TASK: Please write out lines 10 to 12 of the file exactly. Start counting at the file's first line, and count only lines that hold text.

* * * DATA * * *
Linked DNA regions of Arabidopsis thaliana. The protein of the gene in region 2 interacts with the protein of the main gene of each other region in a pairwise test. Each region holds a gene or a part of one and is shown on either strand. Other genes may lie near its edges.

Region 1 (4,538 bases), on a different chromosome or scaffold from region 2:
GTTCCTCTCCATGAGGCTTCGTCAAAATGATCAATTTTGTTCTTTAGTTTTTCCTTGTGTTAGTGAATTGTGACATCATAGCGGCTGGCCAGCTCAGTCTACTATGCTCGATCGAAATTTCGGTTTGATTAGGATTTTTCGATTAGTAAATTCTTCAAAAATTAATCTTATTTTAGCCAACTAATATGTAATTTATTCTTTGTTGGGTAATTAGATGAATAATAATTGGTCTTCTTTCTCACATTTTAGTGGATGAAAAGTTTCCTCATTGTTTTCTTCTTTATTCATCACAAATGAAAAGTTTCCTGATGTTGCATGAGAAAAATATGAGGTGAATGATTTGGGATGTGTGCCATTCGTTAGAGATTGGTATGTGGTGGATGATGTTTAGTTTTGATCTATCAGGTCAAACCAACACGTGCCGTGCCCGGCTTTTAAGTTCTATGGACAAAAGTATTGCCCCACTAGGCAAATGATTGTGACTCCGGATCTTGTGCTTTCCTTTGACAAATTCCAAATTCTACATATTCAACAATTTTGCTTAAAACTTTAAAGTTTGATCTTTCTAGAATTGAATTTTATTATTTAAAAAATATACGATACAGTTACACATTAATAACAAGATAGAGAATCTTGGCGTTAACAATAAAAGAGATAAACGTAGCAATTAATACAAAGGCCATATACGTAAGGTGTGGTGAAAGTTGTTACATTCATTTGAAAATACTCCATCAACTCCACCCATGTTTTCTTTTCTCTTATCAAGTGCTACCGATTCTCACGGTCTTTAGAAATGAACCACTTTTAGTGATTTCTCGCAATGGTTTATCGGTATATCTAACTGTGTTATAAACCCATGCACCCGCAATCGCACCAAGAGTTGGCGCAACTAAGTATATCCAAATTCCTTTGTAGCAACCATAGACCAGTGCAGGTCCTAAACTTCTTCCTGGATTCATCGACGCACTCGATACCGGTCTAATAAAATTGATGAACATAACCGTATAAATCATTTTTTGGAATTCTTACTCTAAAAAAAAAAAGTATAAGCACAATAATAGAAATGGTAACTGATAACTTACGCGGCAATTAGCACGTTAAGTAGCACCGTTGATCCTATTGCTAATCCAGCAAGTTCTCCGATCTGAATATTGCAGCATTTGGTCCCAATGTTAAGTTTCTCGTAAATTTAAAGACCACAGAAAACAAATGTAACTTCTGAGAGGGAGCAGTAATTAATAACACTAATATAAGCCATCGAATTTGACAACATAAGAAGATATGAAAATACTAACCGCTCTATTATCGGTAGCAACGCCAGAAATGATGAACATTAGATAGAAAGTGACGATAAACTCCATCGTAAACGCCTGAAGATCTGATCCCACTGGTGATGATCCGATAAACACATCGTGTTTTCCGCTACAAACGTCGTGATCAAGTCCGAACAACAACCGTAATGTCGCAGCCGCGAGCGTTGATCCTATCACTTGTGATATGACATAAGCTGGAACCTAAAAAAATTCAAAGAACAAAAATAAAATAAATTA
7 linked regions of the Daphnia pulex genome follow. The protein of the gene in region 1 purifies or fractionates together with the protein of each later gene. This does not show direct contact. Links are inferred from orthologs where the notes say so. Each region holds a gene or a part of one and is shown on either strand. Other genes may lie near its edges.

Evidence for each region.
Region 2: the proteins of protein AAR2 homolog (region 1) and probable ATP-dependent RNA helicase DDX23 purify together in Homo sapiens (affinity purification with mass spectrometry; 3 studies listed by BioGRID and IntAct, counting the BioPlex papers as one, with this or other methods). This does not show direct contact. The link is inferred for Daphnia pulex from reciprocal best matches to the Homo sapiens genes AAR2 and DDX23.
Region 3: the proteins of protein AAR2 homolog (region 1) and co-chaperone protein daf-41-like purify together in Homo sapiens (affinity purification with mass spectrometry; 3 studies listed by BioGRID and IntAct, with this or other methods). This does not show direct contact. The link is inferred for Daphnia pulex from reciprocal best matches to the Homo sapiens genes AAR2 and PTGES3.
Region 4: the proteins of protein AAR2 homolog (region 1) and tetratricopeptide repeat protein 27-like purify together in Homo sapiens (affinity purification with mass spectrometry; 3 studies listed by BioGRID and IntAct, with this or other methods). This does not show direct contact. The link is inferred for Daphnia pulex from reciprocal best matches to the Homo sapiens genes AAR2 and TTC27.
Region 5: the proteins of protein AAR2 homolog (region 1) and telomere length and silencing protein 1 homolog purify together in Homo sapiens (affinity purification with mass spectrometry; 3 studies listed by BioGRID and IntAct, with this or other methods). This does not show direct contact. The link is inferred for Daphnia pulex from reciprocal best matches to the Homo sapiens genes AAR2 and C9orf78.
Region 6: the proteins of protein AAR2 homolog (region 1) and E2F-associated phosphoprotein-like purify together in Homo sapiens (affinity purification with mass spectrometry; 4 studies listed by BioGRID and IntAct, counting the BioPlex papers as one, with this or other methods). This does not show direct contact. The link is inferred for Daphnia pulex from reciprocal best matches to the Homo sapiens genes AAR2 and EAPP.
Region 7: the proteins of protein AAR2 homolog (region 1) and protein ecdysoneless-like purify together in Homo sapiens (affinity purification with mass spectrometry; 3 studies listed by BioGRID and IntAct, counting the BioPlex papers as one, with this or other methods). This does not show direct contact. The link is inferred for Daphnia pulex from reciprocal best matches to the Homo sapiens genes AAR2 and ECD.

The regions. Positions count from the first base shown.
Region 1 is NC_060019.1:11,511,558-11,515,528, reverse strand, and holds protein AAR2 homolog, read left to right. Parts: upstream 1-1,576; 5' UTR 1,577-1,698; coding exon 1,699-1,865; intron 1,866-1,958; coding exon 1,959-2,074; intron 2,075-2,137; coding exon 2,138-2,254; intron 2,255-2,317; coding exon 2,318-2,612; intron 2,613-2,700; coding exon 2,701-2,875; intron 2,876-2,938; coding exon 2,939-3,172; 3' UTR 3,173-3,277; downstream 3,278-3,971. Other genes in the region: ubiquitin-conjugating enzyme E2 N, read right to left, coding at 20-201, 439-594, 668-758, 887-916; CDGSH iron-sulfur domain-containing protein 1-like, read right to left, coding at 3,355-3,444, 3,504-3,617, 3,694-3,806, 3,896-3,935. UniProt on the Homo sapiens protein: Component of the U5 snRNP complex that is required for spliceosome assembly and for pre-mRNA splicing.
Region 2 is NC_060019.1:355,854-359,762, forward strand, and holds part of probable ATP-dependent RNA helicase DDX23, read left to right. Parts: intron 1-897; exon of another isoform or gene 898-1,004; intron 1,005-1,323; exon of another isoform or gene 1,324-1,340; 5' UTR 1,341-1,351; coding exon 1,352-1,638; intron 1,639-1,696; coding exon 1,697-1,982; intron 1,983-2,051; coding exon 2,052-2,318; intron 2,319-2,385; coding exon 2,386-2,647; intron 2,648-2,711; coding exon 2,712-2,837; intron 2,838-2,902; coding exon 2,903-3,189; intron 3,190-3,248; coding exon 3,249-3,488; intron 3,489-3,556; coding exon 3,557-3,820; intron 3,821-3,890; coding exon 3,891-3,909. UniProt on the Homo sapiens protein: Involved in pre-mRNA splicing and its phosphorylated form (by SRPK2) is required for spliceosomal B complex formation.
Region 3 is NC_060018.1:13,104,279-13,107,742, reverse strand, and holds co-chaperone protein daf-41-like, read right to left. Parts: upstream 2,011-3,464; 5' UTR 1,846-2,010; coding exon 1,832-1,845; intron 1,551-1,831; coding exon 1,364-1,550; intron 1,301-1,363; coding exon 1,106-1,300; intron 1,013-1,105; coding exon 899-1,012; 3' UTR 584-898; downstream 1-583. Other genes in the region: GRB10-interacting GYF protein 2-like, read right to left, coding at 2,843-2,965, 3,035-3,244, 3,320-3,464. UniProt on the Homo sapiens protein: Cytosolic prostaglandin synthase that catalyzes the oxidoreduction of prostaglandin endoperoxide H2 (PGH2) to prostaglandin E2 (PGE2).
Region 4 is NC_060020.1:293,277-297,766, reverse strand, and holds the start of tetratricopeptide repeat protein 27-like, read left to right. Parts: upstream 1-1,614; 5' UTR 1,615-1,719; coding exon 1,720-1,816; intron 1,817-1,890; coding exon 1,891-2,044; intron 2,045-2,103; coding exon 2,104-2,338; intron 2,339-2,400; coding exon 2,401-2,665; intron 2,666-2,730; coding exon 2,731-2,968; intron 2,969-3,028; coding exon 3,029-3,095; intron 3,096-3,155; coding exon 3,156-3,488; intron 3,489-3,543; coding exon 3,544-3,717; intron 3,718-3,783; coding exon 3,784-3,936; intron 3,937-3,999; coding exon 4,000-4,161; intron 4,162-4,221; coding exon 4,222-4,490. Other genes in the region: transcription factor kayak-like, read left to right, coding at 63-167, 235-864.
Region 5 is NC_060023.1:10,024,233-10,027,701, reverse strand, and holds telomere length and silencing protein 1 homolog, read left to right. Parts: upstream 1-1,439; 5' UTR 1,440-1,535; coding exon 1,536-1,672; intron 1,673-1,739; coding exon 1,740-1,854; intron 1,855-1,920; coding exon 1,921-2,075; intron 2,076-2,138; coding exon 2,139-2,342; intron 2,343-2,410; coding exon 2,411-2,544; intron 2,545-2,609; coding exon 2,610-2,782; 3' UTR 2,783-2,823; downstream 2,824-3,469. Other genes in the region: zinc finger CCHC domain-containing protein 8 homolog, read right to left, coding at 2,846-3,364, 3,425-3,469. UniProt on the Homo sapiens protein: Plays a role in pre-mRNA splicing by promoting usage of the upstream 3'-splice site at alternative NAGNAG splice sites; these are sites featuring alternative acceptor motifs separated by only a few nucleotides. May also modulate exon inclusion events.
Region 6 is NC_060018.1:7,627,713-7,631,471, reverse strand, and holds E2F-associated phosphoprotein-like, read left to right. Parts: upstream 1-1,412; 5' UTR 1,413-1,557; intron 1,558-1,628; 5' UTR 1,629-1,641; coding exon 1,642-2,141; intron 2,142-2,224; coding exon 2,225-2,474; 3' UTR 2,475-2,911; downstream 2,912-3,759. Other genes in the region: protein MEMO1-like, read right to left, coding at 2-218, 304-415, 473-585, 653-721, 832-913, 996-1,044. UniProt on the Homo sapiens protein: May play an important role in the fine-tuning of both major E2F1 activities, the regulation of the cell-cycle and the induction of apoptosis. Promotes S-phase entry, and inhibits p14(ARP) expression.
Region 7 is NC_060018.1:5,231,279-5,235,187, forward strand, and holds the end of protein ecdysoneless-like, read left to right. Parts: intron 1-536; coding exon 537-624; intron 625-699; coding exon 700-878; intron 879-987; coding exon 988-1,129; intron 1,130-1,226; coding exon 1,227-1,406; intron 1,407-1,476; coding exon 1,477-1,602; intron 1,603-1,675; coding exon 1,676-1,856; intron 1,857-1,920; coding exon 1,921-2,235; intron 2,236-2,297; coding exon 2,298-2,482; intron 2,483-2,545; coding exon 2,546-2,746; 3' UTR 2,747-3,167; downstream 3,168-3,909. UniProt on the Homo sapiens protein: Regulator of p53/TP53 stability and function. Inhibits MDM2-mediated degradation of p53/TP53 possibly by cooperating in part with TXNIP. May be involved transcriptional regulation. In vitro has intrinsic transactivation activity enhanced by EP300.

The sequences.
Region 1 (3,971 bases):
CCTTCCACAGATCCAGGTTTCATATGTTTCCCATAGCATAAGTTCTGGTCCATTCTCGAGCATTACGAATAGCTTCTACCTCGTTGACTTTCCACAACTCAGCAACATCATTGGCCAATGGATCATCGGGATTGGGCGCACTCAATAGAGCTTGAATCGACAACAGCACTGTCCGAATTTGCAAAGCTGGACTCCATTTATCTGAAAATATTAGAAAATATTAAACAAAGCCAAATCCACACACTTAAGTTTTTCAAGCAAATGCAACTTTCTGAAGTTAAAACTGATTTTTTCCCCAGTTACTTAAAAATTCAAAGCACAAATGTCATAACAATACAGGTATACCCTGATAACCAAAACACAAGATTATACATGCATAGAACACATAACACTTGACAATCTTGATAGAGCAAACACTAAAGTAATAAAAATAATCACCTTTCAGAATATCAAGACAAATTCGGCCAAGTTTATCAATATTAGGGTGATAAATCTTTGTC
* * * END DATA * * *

Region 6: the proteins of protein AAR2 homolog (region 1) and E2F-associated phosphoprotein-like purify together in Homo sapiens (affinity purification with mass spectrometry; 4 studies listed by BioGRID and IntAct, counting the BioPlex papers as one, with this or other methods). This does not show direct contact. The link is inferred for Daphnia pulex from reciprocal best matches to the Homo sapiens genes AAR2 and EAPP.
Region 7: the proteins of protein AAR2 homolog (region 1) and protein ecdysoneless-like purify together in Homo sapiens (affinity purification with mass spectrometry; 3 studies listed by BioGRID and IntAct, counting the BioPlex papers as one, with this or other methods). This does not show direct contact. The link is inferred for Daphnia pulex from reciprocal best matches to the Homo sapiens genes AAR2 and ECD.

The regions. Positions count from the first base shown.